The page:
1. ITV Report

Festival fiasco: disappointment for music fans at Wireless and Bloc

Jessie J performs at the Wireless Festival 2012 at Hyde Park in London Photo: Ian West/PA Wire

Two separate London festivals were hit by problems at the weekend. Bloc 2012 was forced to shut down after just six hours because of bad weather and overcrowding. Meanwhile hundreds of music fans were turned away from Wireless festival after finding their tickets were fakes.

The organisers of Bloc have today issued a statement to apologise for the cancellation of the event.

The Met Police blamed poor weather conditions for the decision to close the venue, which was taken in the early hours of Saturday morning.

Snoop Dogg was due to headline the event but never appeared on stage Credit: PA

The event took place at The London Pleasure Gardens, a temporary event space in the East End. Fans paid up to £125 a ticket to see stars like Snoop Dogg and Orbital.

Many complained of overcrowding from the start, with long queues to get into the festival, compounded by equally long waits trying to get into individual tents on site.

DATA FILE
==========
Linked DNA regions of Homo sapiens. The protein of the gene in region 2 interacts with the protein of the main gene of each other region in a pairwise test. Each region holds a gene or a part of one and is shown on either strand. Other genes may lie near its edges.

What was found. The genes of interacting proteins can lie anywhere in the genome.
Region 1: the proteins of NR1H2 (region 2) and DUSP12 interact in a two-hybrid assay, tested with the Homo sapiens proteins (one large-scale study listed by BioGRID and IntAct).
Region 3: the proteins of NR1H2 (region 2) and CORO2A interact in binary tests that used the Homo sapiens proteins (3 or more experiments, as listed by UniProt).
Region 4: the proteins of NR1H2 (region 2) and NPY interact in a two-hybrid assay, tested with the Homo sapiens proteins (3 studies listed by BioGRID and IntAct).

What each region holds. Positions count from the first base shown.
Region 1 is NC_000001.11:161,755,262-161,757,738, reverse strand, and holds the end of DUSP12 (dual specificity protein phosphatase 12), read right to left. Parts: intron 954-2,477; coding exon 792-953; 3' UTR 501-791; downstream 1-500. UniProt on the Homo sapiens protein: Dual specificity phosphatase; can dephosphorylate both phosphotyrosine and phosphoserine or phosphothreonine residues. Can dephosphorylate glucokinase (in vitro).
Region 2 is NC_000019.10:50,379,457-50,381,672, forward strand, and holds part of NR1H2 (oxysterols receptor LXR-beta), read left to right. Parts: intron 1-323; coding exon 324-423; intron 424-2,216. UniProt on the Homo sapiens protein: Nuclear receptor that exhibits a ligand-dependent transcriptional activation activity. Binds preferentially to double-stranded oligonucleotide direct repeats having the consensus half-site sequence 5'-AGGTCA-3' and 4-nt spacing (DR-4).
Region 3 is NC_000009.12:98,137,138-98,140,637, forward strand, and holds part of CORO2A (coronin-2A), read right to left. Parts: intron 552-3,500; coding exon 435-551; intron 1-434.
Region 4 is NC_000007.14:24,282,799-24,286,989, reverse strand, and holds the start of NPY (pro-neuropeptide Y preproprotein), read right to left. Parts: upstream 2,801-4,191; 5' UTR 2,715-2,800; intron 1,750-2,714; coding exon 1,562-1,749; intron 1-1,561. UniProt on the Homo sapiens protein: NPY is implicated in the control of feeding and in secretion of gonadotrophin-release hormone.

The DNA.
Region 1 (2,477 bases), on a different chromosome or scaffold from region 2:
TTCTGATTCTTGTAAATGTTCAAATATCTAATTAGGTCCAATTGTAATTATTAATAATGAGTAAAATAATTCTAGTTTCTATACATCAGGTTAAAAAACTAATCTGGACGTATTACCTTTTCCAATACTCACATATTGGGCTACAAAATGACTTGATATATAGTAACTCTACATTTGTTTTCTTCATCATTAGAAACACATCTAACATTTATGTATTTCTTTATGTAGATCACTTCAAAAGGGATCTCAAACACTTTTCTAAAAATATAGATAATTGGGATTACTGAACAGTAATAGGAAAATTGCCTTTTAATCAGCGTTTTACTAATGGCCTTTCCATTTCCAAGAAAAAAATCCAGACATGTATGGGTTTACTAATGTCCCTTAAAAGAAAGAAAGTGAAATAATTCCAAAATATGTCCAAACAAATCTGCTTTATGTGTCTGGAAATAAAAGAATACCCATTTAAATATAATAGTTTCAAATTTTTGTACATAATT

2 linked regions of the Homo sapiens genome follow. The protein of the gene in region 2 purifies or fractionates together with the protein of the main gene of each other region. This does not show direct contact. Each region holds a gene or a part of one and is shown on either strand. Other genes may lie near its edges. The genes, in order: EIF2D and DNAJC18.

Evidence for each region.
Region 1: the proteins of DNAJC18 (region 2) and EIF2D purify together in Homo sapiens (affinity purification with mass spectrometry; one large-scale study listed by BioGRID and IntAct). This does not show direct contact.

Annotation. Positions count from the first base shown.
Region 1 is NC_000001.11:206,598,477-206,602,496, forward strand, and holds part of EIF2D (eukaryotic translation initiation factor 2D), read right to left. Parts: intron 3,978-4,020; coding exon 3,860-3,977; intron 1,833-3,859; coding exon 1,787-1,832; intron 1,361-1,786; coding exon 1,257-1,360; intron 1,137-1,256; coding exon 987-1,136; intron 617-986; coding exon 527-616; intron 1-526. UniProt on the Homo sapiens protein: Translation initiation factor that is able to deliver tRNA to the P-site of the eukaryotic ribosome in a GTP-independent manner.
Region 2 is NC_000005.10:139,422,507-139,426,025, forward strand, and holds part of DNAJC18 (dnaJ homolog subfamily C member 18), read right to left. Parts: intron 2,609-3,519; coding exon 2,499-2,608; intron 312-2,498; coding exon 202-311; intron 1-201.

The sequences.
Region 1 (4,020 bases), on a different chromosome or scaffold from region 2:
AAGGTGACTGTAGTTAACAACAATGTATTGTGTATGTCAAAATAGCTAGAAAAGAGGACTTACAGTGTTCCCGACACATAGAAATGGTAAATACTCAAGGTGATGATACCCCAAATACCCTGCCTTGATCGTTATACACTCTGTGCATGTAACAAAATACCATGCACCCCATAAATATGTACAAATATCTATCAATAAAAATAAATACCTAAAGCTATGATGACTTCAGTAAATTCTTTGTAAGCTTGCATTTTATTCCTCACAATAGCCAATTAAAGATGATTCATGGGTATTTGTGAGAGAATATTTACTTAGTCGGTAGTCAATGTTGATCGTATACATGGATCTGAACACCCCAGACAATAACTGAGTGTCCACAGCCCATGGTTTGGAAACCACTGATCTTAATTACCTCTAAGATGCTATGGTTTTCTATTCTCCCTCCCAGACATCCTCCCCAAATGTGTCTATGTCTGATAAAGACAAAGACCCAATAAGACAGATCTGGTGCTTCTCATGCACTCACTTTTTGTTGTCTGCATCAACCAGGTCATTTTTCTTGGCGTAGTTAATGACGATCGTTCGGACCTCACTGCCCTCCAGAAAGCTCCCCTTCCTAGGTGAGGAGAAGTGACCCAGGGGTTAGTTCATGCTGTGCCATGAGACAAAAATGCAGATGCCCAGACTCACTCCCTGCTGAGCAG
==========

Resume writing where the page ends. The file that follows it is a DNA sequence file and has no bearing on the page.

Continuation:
Organisers have issued a statement on their website which reads: "We are so sorry what we couldn't deliver the experience we had planned."

They also say they are working to ensure that everyone will be refunded for their tickets.

Jack Steel and Flora Hutchings are just two of thousands of festival goers now seeking money back on their £99 tickets.

Rihanna headlines at the Wireless Festival 2012 at Hyde Park Credit: Ian West/PA Wire

Meanwhile, hundreds of music fans were turned away from Wireless festival in Hyde Park after finding their tickets were fakes.

Promoters Live Nation said many of those who had purchased tickets from third party websites such as Gumtree and eBay have been refused entry as their tickets are counterfeit.

The three-day event saw 65,000 revellers enjoy performances by acts including Nicki Minaj and Professor Green, while Rihanna headlined on Sunday night.

Live Nation said the fraudulent tickets had been created by parties preying on music fans who did not use approved and official ticket outlets.

A spokesman said: "This is outrageous and has to stop, we urge fans to only use the official ticket outlets at all times."

Those who bought fake tickets are advised to contact the National Fraud Intelligence Bureau through their website

ITV London spoke to a number of people at the festival who were affected: